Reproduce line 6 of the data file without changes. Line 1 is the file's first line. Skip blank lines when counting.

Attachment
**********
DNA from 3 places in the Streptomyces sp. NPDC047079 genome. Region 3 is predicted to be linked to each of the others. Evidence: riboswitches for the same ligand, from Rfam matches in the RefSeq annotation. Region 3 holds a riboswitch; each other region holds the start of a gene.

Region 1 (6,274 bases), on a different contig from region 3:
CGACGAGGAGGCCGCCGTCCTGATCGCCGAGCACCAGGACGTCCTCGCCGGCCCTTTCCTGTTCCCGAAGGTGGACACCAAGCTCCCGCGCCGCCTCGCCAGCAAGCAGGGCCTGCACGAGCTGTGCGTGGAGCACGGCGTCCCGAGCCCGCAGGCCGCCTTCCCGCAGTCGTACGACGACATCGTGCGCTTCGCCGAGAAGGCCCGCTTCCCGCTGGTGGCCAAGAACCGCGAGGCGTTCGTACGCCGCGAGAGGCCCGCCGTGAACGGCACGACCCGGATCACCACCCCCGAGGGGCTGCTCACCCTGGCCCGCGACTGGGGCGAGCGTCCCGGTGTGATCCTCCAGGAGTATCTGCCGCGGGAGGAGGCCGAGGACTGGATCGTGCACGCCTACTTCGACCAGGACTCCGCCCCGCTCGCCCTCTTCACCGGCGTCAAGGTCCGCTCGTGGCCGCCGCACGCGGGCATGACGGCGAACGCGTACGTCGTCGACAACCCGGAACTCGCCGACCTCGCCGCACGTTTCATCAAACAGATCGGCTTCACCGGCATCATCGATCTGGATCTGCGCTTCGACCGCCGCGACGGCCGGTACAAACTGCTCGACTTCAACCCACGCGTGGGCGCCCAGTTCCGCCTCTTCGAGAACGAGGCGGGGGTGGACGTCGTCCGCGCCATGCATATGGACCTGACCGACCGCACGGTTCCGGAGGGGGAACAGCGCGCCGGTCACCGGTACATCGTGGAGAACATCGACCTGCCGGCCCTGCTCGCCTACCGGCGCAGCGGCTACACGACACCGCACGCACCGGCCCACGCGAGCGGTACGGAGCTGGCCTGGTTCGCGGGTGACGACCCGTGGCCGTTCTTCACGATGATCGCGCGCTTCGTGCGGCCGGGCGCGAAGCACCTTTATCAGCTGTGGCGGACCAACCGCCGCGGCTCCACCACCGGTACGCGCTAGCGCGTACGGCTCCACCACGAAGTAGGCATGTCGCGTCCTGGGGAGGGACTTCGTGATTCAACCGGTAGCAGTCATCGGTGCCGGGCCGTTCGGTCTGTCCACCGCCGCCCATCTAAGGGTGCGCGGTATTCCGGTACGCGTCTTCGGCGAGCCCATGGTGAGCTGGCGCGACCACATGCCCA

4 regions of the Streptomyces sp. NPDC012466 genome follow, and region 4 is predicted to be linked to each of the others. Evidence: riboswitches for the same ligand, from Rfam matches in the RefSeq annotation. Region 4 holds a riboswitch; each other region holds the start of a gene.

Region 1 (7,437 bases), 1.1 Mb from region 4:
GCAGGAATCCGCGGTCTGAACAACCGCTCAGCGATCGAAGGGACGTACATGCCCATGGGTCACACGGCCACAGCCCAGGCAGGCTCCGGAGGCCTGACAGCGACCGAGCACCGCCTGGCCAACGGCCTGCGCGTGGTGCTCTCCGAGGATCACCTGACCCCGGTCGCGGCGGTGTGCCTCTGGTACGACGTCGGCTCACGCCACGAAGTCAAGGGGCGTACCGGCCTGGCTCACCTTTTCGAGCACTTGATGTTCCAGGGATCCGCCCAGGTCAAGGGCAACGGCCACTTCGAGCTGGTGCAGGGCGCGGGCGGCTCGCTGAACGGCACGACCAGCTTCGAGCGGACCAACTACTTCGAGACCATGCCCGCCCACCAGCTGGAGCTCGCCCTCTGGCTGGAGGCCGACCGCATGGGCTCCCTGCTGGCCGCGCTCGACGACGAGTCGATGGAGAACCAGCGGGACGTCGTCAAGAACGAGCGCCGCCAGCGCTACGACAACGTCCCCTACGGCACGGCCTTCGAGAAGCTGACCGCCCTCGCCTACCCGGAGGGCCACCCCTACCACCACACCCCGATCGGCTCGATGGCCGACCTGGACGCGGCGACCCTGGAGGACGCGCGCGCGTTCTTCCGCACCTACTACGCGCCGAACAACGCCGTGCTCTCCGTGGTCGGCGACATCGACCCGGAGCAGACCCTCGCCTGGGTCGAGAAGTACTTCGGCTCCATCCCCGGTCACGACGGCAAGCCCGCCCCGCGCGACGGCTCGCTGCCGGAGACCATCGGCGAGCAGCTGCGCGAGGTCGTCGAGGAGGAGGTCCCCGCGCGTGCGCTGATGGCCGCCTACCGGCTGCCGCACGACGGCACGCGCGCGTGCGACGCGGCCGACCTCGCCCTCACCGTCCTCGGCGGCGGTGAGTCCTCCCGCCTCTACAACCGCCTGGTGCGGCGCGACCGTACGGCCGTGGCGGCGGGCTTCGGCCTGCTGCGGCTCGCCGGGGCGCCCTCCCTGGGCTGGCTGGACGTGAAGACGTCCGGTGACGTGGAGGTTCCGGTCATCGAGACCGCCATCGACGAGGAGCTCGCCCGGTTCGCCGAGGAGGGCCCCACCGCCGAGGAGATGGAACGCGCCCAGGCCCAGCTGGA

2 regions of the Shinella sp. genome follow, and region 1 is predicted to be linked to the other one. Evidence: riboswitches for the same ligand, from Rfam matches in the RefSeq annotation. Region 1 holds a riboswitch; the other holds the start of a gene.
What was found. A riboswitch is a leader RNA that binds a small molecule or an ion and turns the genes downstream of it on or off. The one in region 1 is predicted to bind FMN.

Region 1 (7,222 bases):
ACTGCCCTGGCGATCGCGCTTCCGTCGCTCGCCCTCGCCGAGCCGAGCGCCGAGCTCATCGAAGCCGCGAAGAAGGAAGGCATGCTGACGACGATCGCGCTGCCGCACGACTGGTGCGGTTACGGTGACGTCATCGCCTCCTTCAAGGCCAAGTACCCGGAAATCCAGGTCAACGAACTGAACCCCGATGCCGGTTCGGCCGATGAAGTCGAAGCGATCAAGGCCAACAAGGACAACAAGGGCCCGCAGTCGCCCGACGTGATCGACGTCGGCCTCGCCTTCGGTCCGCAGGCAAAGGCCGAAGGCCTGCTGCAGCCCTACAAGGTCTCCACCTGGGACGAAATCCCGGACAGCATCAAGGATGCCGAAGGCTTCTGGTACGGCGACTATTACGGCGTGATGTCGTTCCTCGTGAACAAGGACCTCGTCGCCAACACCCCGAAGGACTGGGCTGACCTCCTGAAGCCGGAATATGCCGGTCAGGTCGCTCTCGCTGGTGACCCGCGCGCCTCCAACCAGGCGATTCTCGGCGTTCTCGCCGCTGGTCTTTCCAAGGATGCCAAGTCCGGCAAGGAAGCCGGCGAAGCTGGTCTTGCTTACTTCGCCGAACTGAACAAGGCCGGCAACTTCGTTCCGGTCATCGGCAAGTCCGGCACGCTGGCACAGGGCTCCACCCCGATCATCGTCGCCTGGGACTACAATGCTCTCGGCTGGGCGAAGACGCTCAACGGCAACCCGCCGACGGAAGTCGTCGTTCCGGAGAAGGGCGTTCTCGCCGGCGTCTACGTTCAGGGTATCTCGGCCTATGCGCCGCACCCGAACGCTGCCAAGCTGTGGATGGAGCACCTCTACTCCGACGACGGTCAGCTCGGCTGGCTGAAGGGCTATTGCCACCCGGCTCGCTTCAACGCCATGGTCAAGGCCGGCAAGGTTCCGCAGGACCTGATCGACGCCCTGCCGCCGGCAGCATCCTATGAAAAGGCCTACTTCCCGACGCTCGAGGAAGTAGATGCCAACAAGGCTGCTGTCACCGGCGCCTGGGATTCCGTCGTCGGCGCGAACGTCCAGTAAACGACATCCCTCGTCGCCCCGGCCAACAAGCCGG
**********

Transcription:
GCAGGAATCCGCGGTCTGAACAACCGCTCAGCGATCGAAGGGACGTACATGCCCATGGGTCACACGGCCACAGCCCAGGCAGGCTCCGGAGGCCTGACAGCGACCGAGCACCGCCTGGCCAACGGCCTGCGCGTGGTGCTCTCCGAGGATCACCTGACCCCGGTCGCGGCGGTGTGCCTCTGGTACGACGTCGGCTCACGCCACGAAGTCAAGGGGCGTACCGGCCTGGCTCACCTTTTCGAGCACTTGATGTTCCAGGGATCCGCCCAGGTCAAGGGCAACGGCCACTTCGAGCTGGTGCAGGGCGCGGGCGGCTCGCTGAACGGCACGACCAGCTTCGAGCGGACCAACTACTTCGAGACCATGCCCGCCCACCAGCTGGAGCTCGCCCTCTGGCTGGAGGCCGACCGCATGGGCTCCCTGCTGGCCGCGCTCGACGACGAGTCGATGGAGAACCAGCGGGACGTCGTCAAGAACGAGCGCCGCCAGCGCTACGACAACGTCCCCTACGGCACGGCCTTCGAGAAGCTGACCGCCCTCGCCTACCCGGAGGGCCACCCCTACCACCACACCCCGATCGGCTCGATGGCCGACCTGGACGCGGCGACCCTGGAGGACGCGCGCGCGTTCTTCCGCACCTACTACGCGCCGAACAACGCCGTGCTCTCCGTGGTCGGCGACATCGACCCGGAGCAGACCCTCGCCTGGGTCGAGAAGTACTTCGGCTCCATCCCCGGTCACGACGGCAAGCCCGCCCCGCGCGACGGCTCGCTGCCGGAGACCATCGGCGAGCAGCTGCGCGAGGTCGTCGAGGAGGAGGTCCCCGCGCGTGCGCTGATGGCCGCCTACCGGCTGCCGCACGACGGCACGCGCGCGTGCGACGCGGCCGACCTCGCCCTCACCGTCCTCGGCGGCGGTGAGTCCTCCCGCCTCTACAACCGCCTGGTGCGGCGCGACCGTACGGCCGTGGCGGCGGGCTTCGGCCTGCTGCGGCTCGCCGGGGCGCCCTCCCTGGGCTGGCTGGACGTGAAGACGTCCGGTGACGTGGAGGTTCCGGTCATCGAGACCGCCATCGACGAGGAGCTCGCCCGGTTCGCCGAGGAGGGCCCCACCGCCGAGGAGATGGAACGCGCCCAGGCCCAGCTGGA